Cropping or cutting a pet’s ears is a matter of taste, an optional aesthetic decision. The procedure, if decided upon, is best performed between 10 weeks and 14 weeks of age, after at least one or two sets of immunizations have been absorbed by the pet. Many owners opt to have their pet spayed or neutered at the same time to save the pet the risk of dual anesthetic episodes.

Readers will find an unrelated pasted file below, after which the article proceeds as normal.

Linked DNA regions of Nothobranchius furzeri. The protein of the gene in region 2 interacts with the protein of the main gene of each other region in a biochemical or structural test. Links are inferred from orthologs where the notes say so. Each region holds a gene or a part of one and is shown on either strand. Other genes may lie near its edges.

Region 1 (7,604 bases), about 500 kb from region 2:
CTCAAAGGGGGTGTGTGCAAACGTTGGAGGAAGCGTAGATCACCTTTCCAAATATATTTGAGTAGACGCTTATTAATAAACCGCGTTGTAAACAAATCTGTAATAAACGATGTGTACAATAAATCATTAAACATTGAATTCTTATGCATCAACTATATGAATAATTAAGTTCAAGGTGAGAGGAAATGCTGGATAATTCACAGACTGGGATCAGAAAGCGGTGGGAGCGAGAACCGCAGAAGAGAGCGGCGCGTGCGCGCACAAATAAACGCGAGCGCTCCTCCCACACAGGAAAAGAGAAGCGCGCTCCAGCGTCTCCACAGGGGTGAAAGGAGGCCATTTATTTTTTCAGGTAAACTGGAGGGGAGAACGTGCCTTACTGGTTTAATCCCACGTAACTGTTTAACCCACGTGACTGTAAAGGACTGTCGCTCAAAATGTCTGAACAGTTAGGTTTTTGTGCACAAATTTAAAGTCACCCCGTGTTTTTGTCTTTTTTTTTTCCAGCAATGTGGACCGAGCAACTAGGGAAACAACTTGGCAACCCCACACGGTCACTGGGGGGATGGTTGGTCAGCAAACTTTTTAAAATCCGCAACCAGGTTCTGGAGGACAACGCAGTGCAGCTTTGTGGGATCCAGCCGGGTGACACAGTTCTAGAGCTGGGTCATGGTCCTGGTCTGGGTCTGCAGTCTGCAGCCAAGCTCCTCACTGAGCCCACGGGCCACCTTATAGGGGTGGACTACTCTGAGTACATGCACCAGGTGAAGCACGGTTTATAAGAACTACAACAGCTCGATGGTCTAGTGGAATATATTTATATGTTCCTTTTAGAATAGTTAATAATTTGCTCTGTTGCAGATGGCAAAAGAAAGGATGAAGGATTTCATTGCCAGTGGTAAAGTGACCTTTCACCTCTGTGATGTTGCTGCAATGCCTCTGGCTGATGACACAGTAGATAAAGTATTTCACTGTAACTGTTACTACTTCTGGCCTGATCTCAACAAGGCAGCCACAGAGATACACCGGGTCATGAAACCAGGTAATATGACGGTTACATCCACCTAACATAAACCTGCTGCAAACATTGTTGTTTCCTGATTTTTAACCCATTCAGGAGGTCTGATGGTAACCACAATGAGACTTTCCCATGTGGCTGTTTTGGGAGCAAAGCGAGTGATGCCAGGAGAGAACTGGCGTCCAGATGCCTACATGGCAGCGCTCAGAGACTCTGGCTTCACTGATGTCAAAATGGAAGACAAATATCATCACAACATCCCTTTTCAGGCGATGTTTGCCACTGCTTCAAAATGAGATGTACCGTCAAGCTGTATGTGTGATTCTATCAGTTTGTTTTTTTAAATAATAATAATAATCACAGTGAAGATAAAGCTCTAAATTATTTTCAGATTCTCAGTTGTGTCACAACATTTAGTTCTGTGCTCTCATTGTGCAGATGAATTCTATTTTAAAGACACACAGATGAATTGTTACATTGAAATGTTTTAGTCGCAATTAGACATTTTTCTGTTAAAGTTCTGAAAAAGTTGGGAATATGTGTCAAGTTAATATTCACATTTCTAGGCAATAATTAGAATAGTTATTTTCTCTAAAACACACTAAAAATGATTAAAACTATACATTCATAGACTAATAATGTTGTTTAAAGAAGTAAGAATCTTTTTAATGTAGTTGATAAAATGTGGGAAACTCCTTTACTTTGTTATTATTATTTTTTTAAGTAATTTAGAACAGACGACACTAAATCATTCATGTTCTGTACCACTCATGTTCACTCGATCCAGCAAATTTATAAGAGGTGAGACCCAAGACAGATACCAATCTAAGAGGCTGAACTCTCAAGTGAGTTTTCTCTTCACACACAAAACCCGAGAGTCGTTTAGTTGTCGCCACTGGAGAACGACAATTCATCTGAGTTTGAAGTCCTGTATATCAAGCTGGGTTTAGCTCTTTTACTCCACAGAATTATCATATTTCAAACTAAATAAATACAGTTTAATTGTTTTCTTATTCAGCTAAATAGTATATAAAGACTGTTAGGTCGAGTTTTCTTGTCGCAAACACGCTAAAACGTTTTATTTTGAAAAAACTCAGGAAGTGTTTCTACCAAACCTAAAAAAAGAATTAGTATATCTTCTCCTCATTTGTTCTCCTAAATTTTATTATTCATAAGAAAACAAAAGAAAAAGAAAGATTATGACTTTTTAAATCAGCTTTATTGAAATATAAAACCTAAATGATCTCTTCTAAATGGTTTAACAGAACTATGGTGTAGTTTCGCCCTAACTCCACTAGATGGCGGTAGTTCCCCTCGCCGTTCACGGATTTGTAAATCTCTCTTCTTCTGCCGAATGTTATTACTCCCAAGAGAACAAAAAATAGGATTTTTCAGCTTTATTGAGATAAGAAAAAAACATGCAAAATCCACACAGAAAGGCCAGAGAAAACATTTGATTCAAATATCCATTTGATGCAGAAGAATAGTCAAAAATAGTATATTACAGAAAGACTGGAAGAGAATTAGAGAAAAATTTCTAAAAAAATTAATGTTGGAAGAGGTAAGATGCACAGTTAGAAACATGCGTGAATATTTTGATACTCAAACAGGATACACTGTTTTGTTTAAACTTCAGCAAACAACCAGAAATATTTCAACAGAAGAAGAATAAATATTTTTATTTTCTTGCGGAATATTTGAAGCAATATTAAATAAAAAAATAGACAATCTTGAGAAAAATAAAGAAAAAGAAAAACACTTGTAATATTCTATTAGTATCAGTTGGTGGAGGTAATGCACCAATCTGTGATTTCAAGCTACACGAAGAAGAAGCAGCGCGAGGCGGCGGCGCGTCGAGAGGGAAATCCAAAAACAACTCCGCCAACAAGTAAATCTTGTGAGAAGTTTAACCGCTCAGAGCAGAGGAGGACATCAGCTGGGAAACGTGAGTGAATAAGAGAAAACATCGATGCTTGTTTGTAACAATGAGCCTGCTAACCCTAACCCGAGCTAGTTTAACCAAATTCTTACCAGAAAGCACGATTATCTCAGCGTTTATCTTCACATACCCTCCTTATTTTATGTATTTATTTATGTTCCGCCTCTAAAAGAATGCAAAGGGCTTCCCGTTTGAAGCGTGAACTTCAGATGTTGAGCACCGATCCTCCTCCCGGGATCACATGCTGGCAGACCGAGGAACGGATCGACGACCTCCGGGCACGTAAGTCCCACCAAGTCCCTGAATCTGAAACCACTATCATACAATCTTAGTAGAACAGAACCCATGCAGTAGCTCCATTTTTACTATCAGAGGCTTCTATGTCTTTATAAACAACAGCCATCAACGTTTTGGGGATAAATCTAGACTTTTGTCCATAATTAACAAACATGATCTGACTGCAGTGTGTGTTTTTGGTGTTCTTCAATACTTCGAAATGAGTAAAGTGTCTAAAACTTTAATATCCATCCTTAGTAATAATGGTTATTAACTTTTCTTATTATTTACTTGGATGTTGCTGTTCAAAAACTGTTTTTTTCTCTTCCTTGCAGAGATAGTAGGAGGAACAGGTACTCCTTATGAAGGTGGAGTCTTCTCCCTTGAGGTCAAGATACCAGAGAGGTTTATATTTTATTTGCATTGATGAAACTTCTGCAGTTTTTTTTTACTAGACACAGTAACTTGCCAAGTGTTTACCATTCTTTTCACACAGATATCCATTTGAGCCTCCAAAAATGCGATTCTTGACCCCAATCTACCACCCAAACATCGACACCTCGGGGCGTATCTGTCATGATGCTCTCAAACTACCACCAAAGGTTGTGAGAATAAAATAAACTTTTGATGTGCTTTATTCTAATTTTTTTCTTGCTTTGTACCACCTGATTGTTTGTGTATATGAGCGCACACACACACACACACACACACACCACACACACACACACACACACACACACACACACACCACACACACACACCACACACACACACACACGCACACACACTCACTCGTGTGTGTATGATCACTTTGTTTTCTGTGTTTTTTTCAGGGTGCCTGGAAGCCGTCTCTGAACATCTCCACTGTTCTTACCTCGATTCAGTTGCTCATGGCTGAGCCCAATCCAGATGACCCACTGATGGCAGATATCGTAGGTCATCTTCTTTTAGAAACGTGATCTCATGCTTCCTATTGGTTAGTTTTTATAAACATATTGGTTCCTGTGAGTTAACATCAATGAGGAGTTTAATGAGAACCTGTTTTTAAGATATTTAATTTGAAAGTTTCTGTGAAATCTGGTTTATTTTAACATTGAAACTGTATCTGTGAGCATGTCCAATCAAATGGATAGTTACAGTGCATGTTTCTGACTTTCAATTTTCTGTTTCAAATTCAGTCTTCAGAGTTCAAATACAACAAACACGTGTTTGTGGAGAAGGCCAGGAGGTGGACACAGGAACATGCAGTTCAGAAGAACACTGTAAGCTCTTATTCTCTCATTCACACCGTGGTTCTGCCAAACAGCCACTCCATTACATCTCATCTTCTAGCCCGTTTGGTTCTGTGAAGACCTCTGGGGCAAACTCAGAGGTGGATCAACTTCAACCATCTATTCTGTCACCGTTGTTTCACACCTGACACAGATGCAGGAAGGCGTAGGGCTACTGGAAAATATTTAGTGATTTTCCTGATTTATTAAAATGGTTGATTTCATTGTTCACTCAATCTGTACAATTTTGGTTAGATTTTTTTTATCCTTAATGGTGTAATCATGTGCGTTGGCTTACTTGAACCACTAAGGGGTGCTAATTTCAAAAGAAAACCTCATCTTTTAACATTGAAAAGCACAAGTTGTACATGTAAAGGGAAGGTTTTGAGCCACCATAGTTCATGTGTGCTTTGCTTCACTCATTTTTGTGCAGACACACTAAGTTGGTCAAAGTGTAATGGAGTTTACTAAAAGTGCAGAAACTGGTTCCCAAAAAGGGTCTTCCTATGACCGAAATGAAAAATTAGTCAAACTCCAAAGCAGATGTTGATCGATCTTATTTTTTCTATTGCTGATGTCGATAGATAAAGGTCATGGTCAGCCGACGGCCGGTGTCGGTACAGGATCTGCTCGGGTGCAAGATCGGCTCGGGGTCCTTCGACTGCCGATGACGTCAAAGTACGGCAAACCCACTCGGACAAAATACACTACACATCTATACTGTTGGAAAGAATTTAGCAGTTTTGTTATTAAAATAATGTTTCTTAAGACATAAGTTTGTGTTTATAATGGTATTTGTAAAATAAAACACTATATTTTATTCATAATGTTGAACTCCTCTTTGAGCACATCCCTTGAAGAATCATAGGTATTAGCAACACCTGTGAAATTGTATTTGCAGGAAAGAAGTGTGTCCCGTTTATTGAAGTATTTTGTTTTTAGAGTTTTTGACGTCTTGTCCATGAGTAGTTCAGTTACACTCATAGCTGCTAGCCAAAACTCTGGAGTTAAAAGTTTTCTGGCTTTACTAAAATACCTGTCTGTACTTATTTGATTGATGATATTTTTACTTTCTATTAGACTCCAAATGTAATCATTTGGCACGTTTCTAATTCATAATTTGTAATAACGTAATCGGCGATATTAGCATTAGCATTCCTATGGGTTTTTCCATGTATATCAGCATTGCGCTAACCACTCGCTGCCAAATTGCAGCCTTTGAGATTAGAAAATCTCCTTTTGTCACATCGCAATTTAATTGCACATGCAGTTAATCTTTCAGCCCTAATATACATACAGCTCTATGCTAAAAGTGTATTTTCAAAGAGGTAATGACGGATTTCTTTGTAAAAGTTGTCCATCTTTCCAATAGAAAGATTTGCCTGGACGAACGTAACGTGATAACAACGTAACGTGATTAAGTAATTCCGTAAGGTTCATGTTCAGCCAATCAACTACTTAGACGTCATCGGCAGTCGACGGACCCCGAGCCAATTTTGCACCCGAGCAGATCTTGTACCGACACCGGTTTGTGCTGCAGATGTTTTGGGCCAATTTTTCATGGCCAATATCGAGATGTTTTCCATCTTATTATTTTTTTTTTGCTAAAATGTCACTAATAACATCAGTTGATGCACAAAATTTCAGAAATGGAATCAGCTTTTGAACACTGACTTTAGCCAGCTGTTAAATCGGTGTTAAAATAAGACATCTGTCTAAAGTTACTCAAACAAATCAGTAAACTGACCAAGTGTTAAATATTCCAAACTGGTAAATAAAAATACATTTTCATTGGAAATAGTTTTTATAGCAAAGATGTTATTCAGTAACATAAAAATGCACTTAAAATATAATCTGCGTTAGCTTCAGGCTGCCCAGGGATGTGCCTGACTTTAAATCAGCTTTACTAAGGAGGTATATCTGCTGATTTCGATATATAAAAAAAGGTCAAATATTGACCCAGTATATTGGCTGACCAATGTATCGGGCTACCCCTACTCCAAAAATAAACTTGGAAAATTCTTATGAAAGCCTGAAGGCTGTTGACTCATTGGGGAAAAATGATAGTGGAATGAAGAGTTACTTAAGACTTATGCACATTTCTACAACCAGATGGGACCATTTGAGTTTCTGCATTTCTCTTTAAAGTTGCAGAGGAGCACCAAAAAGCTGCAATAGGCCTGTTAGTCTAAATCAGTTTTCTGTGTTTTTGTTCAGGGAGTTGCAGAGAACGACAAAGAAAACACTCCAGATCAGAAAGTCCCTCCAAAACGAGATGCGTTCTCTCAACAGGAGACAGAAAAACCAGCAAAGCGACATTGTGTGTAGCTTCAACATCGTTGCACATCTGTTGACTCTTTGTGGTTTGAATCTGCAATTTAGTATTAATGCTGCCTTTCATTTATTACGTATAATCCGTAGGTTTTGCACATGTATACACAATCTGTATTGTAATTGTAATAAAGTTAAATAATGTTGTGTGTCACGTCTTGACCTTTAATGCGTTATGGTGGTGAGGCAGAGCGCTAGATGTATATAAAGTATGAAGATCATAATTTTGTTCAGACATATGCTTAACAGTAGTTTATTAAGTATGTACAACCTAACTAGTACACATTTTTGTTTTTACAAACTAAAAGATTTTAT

The aftercare of ear cropping is considerable. The pet spends the night in the hospital. Sutures are removed at approximately 5-7 days depending on healing progress. The ears are left to heal for 1 full week in the open air, sometimes on oral antibiotics if indicated. Then the 1st wrap is performed approximately 2 weeks after cropping surgery. Normally the wraps stay on for 7 days and are taken down for 4 days (to allow airing). The wraps are repeated as many times as necessary to get the ears to stand. The number of wraps is dependant on the conformation of the dog’s ears in relation to the head and the thickness of cartilage. Good pup nutrition helps in forming strong cartilage, but it is impossible to predict how many wraps will be necessary to achieve erect ears. Schnauzer, Min Pin, and Pit Bull cuts are so short normally no wrap is needed, and if so just one or two. Boxers, Dobermans, and Great Danes can require an unpredictable amount of wraps because the cut is longer.